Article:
Gamer’s actions (jumps, kills, bullets, grenades, etc) are transposed into a graphical score for a percussion ensemble to play back in realtime.
All good art must reveal something. So what’s the revelation here? That in the digital medium we can easily map anything to anything, and even output real-time scores that real musicians can play.
… but we know that already!
In this particular example, I suspect that the end result would have been more potent if the musicians had just been looking at the action on the screen, and interpreting it that way. “silent-film” style.
What revelation is exposed through this particular choice of parameter mapping? That’s the question I’d throw at these media-ists. But ofcourse, I’d ask knowing full well that it is just a bunch of technology-savy players having fun.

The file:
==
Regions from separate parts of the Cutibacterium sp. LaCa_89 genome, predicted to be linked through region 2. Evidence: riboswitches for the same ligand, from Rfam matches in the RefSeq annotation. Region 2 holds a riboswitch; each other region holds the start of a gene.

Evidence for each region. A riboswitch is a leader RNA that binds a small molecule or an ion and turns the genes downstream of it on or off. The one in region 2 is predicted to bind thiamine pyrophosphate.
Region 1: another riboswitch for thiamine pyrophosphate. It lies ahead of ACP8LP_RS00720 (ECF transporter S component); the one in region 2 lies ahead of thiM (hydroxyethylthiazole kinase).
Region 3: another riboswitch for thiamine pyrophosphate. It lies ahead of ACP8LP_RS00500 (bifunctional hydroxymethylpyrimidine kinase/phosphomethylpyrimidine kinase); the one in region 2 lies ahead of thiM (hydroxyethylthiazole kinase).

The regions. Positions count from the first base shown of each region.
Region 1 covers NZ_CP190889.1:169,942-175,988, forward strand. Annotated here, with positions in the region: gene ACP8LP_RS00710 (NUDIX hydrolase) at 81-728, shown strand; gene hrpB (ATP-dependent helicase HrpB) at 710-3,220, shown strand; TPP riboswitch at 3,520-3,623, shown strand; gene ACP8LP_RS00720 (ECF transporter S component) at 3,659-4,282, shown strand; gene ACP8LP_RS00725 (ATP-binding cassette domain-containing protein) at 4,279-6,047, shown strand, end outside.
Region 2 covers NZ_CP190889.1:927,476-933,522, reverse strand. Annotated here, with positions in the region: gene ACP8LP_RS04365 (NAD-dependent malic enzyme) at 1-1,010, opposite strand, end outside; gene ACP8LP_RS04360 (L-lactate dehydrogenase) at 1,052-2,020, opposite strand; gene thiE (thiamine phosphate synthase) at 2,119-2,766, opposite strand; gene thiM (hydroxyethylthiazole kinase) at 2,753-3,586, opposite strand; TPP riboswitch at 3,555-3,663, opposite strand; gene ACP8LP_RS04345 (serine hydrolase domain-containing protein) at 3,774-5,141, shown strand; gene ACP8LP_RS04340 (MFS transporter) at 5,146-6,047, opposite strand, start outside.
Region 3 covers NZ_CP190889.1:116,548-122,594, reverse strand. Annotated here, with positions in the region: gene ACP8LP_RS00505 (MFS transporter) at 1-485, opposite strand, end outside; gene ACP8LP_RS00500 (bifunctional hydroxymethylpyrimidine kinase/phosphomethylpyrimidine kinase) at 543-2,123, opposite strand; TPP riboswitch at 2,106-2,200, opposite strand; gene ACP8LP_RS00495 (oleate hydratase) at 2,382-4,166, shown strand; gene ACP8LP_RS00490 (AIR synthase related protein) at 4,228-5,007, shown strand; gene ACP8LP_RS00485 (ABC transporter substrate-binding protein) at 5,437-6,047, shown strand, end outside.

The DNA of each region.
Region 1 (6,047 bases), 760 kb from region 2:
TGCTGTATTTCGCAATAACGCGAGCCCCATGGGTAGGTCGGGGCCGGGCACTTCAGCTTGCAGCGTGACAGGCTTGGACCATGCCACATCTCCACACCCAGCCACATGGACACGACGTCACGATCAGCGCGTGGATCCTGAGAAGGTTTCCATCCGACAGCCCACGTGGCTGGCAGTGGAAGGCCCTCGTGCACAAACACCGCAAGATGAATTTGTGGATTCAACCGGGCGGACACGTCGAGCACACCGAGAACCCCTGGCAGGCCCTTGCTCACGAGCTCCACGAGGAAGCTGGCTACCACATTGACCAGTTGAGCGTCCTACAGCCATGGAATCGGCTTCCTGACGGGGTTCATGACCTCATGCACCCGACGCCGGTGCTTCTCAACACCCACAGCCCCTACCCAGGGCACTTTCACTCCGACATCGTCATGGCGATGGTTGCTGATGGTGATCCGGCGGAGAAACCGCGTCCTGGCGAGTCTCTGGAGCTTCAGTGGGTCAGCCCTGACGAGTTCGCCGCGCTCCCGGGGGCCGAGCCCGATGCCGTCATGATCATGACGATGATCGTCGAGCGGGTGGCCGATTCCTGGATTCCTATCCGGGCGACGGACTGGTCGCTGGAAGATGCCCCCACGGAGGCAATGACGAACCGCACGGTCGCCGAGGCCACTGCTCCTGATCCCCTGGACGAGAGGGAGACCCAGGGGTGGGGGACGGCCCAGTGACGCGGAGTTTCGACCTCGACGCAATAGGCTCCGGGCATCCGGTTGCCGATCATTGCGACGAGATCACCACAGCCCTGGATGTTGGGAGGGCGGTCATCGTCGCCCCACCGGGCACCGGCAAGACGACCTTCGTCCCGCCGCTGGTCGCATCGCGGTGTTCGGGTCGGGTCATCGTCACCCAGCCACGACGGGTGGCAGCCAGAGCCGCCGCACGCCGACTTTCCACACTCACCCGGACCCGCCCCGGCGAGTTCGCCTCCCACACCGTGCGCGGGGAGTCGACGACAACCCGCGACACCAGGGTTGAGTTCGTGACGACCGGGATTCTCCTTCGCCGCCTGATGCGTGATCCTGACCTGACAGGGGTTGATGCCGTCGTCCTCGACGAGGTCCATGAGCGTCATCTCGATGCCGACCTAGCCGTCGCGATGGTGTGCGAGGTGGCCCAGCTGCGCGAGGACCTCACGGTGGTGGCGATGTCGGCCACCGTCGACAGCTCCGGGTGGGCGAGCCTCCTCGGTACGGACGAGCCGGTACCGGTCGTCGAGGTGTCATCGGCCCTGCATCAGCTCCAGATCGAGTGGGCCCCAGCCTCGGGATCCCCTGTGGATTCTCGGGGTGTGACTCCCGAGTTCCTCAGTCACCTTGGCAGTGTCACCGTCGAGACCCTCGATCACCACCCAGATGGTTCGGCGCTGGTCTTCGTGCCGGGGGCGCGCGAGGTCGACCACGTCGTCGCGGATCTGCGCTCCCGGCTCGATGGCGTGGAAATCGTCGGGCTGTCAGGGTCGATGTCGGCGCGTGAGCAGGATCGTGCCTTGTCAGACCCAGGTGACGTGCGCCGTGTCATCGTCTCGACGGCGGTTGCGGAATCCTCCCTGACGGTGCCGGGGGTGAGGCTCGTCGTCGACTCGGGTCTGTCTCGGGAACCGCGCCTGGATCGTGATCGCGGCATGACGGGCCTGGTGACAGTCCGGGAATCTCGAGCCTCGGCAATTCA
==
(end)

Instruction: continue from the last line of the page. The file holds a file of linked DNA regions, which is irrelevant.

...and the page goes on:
That’s what you do… you ‘hook’ stuff up to other stuff, export some stuff, have a bit of real-time performance and WHAMO! You reveal to your audiences that in the digital medium you really can hook anything up to anything else. These are not artists, they are just people having fun.
It can be a bit fun to watch other people having fun, but ultimately the viewer needs a revelation. To reveal something by mapping one parameter to an other takes very careful and clear consideration of the meanings / orders / contexts of those parameters. I believe few digital artists achieve revelation through parameter mapping … some do, Glow does.